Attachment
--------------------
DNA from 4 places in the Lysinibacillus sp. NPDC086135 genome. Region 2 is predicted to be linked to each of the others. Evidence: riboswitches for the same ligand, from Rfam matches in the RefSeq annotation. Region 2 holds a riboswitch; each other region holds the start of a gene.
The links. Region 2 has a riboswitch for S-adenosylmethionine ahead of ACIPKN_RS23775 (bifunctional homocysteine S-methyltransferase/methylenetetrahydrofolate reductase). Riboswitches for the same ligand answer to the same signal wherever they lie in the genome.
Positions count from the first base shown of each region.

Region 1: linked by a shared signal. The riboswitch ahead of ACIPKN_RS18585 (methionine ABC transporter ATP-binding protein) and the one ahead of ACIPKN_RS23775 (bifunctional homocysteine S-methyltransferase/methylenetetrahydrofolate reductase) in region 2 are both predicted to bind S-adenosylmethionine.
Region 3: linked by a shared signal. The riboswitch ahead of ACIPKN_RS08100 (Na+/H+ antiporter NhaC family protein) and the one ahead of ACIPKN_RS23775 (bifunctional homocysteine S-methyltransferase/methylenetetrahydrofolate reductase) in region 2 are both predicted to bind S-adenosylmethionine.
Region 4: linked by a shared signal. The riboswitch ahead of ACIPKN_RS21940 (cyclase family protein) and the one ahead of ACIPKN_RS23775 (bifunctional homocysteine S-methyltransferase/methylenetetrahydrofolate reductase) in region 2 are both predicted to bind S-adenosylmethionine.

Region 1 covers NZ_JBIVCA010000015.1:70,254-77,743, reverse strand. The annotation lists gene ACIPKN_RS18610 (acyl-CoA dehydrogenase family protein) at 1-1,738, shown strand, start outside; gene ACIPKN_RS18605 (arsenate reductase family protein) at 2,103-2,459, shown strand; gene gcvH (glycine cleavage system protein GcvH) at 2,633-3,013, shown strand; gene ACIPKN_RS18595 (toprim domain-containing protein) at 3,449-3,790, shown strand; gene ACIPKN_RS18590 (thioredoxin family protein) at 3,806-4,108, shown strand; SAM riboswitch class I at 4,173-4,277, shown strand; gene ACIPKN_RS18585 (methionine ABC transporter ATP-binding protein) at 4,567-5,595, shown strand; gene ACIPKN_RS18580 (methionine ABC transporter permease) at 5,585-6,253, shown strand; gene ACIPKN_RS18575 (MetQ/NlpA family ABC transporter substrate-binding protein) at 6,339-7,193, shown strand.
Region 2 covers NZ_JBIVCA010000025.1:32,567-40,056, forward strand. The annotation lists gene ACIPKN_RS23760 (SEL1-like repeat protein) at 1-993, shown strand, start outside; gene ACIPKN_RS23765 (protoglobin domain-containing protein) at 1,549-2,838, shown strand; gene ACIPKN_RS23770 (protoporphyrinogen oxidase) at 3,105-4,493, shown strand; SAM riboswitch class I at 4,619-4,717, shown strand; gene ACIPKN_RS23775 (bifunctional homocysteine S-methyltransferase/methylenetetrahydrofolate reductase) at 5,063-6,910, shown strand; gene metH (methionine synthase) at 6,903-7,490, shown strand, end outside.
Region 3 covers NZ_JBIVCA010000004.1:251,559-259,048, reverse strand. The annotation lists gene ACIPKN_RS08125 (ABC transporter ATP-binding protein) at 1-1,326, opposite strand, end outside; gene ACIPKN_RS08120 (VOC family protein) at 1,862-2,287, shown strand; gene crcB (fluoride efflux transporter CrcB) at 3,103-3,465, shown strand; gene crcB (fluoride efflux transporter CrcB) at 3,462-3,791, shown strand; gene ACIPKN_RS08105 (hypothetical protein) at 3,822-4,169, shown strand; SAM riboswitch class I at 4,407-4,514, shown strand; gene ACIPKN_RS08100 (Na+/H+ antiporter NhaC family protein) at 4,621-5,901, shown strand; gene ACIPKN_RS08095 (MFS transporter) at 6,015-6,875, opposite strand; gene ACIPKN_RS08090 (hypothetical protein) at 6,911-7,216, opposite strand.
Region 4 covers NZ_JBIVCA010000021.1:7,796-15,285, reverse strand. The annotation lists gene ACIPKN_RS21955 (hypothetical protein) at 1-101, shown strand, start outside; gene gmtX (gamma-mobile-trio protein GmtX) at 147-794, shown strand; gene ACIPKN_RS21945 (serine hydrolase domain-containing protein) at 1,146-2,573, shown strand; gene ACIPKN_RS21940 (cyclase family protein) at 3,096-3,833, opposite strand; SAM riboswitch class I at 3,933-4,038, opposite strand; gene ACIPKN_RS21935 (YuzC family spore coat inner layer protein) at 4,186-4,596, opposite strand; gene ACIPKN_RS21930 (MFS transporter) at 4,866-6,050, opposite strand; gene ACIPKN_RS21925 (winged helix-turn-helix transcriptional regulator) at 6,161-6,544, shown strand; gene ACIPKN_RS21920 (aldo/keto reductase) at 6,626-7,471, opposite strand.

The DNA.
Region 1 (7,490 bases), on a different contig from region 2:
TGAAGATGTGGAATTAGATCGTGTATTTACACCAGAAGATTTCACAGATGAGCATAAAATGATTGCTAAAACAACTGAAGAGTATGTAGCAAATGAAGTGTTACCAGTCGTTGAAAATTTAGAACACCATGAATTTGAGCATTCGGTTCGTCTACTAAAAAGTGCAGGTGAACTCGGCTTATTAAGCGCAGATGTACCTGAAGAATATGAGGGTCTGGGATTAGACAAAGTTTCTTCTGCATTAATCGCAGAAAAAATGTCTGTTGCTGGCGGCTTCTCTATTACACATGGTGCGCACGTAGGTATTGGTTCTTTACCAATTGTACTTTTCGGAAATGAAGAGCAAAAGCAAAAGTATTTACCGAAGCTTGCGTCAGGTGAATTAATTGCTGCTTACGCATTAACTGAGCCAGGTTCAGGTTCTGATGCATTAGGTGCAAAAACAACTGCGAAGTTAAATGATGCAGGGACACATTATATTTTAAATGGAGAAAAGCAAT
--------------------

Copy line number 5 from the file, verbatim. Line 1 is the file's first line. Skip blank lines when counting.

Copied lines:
Region 3: linked by a shared signal. The riboswitch ahead of ACIPKN_RS08100 (Na+/H+ antiporter NhaC family protein) and the one ahead of ACIPKN_RS23775 (bifunctional homocysteine S-methyltransferase/methylenetetrahydrofolate reductase) in region 2 are both predicted to bind S-adenosylmethionine.